Bishop Škvorčević visited recently the rabbi of the Bet Israel Jewish Religious Community, Kotel Da Don, with whom he spoke about the issue of remembering the victims of the Jasenovac camp and the participation in the commemorations organised by the Croatian government. The bishop informed the rabbi about the programme that the Požega Diocese organises each year at Jasenovac. He suggested the possibility of the joint participation of several religious communities in the event at Jasenovac. Rabbi Kotel Da-Don accepted this proposal, according to a report by the Catholic Information Agency.

This means that leaders of religious communities would hold a separate gathering, i.e. they would not participate in the traditional political commemoration of Jasenovac victims. The Catholic and Orthodox sides also support such an initiative. As soon as he became the Orthodox bishop of Pakrac, Jovan Ćulibrk made it clear that the Jasenovac liturgy should not have anything to do with the politics. "When we approach Jasenovac with sincere respect for the victims, without ideological, national or political exclusivity or manipulation, with openness to the truth, then it can become the place of our encounter.”

“I am glad that Jovan is acting in this way, giving hope that it will not be long before we start remembering not just the victims who belonged to own people but also the victims belonging to other peoples killed under any flag and because of any reason,” said Bishop Škvorčević. “The Požega diocese tries to serve this goal”, said Škvorčević, who has built excellent relationships with the Pakrac bishop Jovan.

The first gathering of religious leaders at Jasenovac, also involving leaders of the Islamic and Jewish community, would send a joint message to their faithful and the world.

Translated from Večernji List (reported by Darko Pavičić).

More news about Jasenovac can be found in the Politics section.

Thursday, 7 February 2019

Croatia-Vatican Agreements Will Not Be Amended

ZAGREB, February 7, 2019 - Prime Minister and president of the Croatian Democratic Union (HDZ), Andrej Plenković, said on Wednesday the government was against a revision of the Croatia-Vatican agreements, stressing that the treaties would not be amendment.

"As far as our government is concerned, there will be no amendments to the Vatican agreements," Plenković told the press after a meeting of the HDZ parliamentary group when asked to comment on a motion by the GLAS and HSU opposition parties that a conclusion should be adopted to commit the government to initiate a review of the Vatican agreements given that circumstances in Croatia had changed since the treaties were signed in 1996.

The opposition's claims that some countries which, just like Croatia are pre-dominantly Catholic, have different models of financing the Church, Plenković said: "Everyone chooses their own path."

The Croatian parliament on Wednesday discussed the proposal by the GLAS and HSU group that a conclusion should be adopted to commit the government to initiate a review of the Vatican agreements given that about 900 million kuna (121 million euro) was annually allocated from the state budget for the purposes of the Catholic Church in Croatia.

The opposition group noted that this amount was higher than the 2016 budgets of the ministries of foreign affairs and tourism combined. They demanded a review of all four agreements with the Holy See: on legal affairs, economic affairs, cooperation in education and culture, and spiritual guidance.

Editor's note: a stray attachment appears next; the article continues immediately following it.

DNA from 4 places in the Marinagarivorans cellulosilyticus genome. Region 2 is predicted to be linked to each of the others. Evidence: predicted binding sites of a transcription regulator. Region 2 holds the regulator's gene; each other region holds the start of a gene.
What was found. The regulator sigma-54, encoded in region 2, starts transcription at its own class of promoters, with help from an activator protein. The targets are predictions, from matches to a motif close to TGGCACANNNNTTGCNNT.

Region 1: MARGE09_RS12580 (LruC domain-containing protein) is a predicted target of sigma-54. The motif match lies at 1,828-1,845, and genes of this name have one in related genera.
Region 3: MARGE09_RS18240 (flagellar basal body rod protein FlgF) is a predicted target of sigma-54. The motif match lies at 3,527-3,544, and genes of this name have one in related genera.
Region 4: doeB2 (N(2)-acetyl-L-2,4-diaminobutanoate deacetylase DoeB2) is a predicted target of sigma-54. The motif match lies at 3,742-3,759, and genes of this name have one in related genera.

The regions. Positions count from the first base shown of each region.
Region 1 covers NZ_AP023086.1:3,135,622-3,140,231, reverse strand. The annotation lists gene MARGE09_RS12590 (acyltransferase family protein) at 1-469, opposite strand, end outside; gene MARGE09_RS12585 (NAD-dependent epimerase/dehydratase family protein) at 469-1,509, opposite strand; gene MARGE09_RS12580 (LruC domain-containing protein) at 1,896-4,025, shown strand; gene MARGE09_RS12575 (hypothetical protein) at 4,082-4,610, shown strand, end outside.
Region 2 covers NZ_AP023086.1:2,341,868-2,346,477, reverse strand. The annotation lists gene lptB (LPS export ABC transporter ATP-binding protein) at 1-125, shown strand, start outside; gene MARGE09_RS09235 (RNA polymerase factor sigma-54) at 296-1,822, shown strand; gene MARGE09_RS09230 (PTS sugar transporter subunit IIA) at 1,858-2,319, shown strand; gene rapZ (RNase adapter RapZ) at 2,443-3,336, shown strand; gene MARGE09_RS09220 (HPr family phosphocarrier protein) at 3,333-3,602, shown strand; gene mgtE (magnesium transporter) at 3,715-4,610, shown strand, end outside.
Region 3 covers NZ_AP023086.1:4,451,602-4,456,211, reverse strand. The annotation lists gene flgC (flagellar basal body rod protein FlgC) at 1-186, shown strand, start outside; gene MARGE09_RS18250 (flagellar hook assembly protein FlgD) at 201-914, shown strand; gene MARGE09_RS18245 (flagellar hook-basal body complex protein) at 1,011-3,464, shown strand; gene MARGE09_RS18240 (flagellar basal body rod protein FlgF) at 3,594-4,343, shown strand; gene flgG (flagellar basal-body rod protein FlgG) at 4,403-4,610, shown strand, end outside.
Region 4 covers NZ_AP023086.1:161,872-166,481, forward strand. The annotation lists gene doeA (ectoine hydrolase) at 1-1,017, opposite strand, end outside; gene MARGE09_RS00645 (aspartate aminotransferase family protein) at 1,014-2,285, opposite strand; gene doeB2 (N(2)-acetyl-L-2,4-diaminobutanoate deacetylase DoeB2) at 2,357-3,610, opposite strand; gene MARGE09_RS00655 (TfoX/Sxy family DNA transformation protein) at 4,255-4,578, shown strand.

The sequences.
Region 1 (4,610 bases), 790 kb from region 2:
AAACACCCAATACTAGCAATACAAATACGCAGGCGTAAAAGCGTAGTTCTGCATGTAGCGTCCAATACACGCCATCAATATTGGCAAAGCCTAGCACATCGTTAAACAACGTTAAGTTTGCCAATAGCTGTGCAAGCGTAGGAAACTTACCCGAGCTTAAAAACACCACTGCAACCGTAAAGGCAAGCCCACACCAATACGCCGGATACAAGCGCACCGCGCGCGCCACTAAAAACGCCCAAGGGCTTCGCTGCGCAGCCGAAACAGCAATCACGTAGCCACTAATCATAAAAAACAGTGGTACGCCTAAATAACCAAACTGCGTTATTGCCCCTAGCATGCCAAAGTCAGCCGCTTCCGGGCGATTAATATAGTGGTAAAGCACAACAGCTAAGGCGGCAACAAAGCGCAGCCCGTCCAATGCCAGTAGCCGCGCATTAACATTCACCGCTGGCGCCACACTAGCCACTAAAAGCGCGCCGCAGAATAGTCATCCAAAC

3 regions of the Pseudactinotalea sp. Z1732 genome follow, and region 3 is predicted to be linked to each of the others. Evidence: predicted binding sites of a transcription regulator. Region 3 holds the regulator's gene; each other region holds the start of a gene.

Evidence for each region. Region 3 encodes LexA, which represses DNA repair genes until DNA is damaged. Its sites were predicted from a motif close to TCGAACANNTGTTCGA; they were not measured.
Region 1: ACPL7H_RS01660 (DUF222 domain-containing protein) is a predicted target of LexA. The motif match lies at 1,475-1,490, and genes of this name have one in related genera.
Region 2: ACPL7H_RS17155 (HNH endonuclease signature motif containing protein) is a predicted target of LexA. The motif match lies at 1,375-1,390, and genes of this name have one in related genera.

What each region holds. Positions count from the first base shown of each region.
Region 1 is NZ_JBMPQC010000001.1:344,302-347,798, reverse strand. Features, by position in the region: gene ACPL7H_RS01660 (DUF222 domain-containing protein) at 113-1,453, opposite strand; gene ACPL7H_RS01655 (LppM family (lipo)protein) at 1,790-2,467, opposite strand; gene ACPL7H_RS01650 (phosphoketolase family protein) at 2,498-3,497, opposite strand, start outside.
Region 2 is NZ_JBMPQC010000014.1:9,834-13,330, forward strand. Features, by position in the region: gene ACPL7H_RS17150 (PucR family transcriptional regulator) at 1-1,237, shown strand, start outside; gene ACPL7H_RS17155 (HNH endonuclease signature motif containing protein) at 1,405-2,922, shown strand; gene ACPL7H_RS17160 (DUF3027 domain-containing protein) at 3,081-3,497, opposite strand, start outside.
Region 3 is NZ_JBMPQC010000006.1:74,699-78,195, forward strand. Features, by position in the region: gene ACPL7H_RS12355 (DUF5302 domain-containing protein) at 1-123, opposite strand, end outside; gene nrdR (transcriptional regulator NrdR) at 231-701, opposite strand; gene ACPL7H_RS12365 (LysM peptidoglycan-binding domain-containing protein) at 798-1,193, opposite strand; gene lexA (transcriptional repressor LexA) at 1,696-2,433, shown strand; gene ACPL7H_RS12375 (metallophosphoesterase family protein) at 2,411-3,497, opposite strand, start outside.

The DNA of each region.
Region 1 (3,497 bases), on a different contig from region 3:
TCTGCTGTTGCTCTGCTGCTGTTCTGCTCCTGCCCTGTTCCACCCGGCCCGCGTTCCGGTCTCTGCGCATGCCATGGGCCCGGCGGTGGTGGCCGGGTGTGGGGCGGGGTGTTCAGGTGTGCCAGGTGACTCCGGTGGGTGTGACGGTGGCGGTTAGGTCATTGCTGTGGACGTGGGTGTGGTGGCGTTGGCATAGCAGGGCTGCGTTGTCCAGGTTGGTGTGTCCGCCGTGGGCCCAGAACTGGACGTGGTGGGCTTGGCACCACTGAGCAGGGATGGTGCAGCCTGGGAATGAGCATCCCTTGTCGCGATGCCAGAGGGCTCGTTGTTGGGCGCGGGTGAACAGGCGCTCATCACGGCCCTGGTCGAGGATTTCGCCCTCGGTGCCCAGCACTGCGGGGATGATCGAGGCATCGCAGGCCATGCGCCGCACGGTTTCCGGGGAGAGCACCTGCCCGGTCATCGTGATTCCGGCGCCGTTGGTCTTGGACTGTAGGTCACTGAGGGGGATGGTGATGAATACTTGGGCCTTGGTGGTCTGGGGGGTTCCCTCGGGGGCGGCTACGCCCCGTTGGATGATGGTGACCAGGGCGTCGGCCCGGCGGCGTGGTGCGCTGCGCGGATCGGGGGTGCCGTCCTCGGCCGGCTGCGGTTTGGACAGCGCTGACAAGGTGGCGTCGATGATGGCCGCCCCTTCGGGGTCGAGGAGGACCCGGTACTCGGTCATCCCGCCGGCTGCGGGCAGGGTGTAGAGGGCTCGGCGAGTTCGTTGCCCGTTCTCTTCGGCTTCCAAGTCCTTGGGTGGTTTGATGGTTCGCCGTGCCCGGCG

The five-member group of the Civic and Liberal Alliance (GLAS) and the Croatian Pensioners' Party (HSU) formally requested a parliamentary debate on the matter last April, and the issue was put up for debate today thanks to signatures of members of other opposition parties. Under the parliamentary rules of procedure, any item included on the agenda for more than 60 days should be discussed within eight days based on the signatures of at least 30 MPs.

"It is a great success for us that we have come to a plenary session and opened the possibility of discussing these four agreements," GLAS leader Anka Mrak Taritaš said, stressing that her party did not want to discuss the issue of religion and that this was not against churches or religious denominations. "A review requires the support of two-thirds of MPs, as well as the support of the other side, but we should discuss this," Mrak Taritaš said.

Under the agreement regulating cooperation in education and culture, and spiritual guidance, all public elementary and high schools as well as pre-schools have Catholic religious education and the education system must take into account the values of Christian ethics which is contrary to the Croatian Constitution and the fundamental idea that a pluralist, civic society cannot be submitted to demands and sanctions of a religious group, the GLAS and HSU groups said.

We believe that Catholic religious education belongs in the Church, Mrak Taritaš said.

Hungary is the only country that allocated more money to the Church than Croatia, she said adding that different countries have different models for Church financing – from Germany which has the so-called Church tax to the Netherlands where Church financing is on a voluntary basis.

More news on the Catholic Church in Croatia can be found in the Politics section.

Wednesday, 6 February 2019

Will Croatia-Vatican Treaties Be Revised?

ZAGREB, February 6, 2019 - President Kolinda Grabar-Kitarović said on Wednesday she was not for revising the Croatia-Vatican treaties. A revision could set dangerous precedents in international law, unless both parties have decided that a revision should be made for certain practical reasons, she told reporters in Sisak before attending a prayer meeting.

The president said this was her first prayer meeting in Croatia and that she had attended many in the US. She said her address at the meeting would focus on the role of women in politics and the Church, adding that faith was "an important component of my life and a sort of moral compass."

"That's why I'll talk about the role of faith in the life of politicians and about ecumenical dialogue, which can be an example to us politicians of how to resolve issues through dialogue," the president said.